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Listed: Earth + Jason Forrest

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Dusted Features

Every Friday, Dusted Magazine publishes a series of music-related lists compiled by our favorite artists. This week: Earth and Jason Forrest.

Listed: Earth + Jason Forrest


Few could have predicted the lasting impact both on musicians and rabid collectors that Dylan Carlson's Earth project would have when he first convened the group in 1990. However, after a few initial lineup changes (Kill Rock Stars' founder Slim Moon was an original participant) and a great debut EP, Carlson and then-former Melvin Joe Preston cut the undisputed classic Earth 2 - three thick, heavy tracks of low-end rumble and slow motion riffing that cast a long shadow over all types of experimental music. After recording a couple more records for Sub Pop, the band broke up in 1996. A series of live records and reissues were released posthumously, including the Sunn Amps and Smashed Guitars live record with a few extra demo tracks one of which featured vocals from Kurt Cobain. The band reconvened in 2002, this time as a duo featuring Carlson and drummer Adrienne Davies. The new lineup has recently released a live record (Living in the Gleam of an Unsheathed Sword, culled from a performance for WNYU and another at NYC's Knitting Factory) and a remix record called Legacy of Dissolution. The band is currently readying their first studio LP in almost ten years, which will see release on the Southern Lord label later this year.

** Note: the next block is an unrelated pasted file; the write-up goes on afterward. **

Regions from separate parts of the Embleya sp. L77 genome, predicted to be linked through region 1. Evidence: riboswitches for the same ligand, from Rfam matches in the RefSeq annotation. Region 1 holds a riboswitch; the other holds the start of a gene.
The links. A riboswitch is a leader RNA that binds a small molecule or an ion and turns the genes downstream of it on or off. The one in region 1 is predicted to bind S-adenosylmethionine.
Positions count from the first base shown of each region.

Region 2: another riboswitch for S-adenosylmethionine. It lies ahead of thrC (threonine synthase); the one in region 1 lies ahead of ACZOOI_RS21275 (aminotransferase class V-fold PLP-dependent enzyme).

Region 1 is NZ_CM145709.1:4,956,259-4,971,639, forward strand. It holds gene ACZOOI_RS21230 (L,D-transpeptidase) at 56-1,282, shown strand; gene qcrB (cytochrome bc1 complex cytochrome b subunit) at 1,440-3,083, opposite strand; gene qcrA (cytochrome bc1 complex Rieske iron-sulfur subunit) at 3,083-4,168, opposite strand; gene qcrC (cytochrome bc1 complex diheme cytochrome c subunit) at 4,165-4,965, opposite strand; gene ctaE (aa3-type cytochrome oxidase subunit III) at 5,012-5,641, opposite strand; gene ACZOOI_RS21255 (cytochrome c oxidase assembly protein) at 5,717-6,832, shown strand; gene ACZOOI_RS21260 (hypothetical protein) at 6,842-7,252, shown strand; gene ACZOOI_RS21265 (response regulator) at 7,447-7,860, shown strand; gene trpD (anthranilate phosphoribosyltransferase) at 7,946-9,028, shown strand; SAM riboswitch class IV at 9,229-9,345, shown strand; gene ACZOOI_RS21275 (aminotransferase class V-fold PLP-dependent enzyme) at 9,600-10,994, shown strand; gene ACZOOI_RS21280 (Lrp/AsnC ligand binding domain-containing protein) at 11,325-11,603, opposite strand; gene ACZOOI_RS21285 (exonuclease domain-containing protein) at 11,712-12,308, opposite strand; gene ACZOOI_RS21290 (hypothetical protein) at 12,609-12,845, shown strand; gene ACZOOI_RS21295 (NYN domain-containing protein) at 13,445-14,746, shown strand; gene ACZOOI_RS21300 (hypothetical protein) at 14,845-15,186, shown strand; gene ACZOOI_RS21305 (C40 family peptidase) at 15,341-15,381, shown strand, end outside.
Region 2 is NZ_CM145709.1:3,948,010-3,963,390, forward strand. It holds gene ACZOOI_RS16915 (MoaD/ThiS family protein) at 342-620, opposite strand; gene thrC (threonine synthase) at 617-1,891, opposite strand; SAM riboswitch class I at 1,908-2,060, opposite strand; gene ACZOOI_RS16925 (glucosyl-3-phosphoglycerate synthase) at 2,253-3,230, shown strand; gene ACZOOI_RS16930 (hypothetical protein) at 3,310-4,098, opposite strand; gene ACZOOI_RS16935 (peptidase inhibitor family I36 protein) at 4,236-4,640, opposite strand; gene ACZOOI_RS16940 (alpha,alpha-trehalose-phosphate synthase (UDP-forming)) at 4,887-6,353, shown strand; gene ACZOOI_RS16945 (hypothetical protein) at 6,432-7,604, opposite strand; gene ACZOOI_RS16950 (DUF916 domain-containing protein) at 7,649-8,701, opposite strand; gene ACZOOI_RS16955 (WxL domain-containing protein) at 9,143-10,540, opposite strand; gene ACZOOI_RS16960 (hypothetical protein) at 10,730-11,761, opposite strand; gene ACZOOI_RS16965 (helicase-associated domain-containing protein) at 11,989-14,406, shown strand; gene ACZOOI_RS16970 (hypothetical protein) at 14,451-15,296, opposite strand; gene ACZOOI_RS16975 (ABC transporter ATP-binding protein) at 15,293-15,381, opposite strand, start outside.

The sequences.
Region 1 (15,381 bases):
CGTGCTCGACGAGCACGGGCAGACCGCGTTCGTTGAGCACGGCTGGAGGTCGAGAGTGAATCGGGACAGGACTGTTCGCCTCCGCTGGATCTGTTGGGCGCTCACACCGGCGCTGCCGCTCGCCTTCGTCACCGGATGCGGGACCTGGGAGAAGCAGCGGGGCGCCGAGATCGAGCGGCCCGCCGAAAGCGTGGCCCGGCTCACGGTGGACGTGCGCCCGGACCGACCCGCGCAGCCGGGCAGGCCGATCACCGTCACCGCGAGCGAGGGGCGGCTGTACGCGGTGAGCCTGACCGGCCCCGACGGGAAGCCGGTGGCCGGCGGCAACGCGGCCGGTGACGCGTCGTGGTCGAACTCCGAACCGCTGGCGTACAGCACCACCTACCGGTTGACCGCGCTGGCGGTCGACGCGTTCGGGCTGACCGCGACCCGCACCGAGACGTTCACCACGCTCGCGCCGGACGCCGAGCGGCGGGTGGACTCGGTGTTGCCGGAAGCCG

1. Terry Riley - Persian Surgery Dervishes
An amazing use of a Vox continental organ and a tape machine. An early classic of what would come to be called minimalism. Phillip Glass would plunder it for a lucrative career with Columbia Records. It is a live performance recorded over 2 days in Paris in 1971. La Monte Young's recorded output is unfortunately too hard too find and there is nothing available from this early era, so this is as close to the dream house as I can come on vinyl or cd. A great influence on my ideas regarding song titles as well as musical ideas.

2. Suicide - Suicide
Rev and Vega's opening salvo. The worlds coolest avant garde rockabilly record. Within the madness of Rev's throbbing organ ostinatoes, Vega's curiously effective and classic vocalising. Truly the cosmic american music that Gram Parson's talked about, but never really delivered. 'Ghost Rider', 'Rocket USA', and 'Cheree' are an awesome 1-2-3 punch of great american rock n' roll. All those angry Car's fans were idiots. When people wonder about my interest in American musical forms (Country, Blues, Jazz,and Rock n' Roll) I point them at this one.

3. Danny Gatton - Cruisin' Deuces